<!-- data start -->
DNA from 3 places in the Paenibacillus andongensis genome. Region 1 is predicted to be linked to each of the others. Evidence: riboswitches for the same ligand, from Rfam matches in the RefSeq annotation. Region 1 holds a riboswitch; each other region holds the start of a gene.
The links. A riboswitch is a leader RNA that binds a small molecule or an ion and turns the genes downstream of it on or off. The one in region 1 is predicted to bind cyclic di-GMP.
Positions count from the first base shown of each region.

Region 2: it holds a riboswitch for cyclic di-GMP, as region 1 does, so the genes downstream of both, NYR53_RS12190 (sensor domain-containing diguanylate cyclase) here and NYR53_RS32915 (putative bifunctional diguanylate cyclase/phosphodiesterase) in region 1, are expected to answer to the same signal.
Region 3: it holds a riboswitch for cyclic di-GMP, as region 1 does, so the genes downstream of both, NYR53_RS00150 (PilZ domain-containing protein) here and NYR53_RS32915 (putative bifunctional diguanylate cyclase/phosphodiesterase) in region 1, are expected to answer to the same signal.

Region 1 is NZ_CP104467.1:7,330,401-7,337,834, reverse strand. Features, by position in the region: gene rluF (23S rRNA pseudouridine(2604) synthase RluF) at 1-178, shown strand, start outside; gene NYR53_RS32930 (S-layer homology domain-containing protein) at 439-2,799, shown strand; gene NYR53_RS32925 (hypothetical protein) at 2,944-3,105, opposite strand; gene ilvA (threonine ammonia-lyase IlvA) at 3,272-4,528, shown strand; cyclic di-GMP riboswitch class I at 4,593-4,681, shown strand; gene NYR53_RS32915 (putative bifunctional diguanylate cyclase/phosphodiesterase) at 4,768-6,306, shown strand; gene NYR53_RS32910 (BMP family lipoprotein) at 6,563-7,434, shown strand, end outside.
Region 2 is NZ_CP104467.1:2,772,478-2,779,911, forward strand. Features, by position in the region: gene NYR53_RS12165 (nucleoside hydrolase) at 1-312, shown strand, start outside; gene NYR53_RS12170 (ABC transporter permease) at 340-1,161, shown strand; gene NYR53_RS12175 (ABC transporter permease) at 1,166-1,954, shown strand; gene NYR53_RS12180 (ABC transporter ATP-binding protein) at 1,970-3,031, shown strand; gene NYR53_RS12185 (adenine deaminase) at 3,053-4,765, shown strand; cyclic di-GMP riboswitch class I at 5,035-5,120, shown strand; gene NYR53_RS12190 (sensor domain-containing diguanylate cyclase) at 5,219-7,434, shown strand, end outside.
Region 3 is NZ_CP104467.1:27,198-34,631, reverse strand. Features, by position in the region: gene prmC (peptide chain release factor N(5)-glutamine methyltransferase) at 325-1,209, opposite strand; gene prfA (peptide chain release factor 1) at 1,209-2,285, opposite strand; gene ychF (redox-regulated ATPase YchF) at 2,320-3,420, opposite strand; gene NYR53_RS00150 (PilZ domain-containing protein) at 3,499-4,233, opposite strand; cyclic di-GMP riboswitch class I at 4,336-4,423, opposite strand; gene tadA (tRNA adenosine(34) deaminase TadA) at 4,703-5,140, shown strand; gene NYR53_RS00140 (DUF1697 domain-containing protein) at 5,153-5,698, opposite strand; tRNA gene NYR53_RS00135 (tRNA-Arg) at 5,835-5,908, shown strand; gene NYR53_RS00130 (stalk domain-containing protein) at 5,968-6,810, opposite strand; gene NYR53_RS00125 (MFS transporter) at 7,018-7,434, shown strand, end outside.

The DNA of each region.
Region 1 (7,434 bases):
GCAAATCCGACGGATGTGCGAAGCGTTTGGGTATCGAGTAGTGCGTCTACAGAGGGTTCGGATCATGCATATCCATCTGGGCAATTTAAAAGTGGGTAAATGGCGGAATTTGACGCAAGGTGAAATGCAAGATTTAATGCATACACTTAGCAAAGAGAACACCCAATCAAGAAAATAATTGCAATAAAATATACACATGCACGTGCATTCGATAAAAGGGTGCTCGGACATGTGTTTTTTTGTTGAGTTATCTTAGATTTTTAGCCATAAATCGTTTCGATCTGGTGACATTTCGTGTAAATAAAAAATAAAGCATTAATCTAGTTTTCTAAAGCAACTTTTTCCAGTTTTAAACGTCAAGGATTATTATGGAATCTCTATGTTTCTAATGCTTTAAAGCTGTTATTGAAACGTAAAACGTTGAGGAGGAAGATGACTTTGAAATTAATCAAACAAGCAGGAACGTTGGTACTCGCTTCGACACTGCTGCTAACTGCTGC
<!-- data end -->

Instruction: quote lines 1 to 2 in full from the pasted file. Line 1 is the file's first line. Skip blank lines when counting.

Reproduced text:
DNA from 3 places in the Paenibacillus andongensis genome. Region 1 is predicted to be linked to each of the others. Evidence: riboswitches for the same ligand, from Rfam matches in the RefSeq annotation. Region 1 holds a riboswitch; each other region holds the start of a gene.
The links. A riboswitch is a leader RNA that binds a small molecule or an ion and turns the genes downstream of it on or off. The one in region 1 is predicted to bind cyclic di-GMP.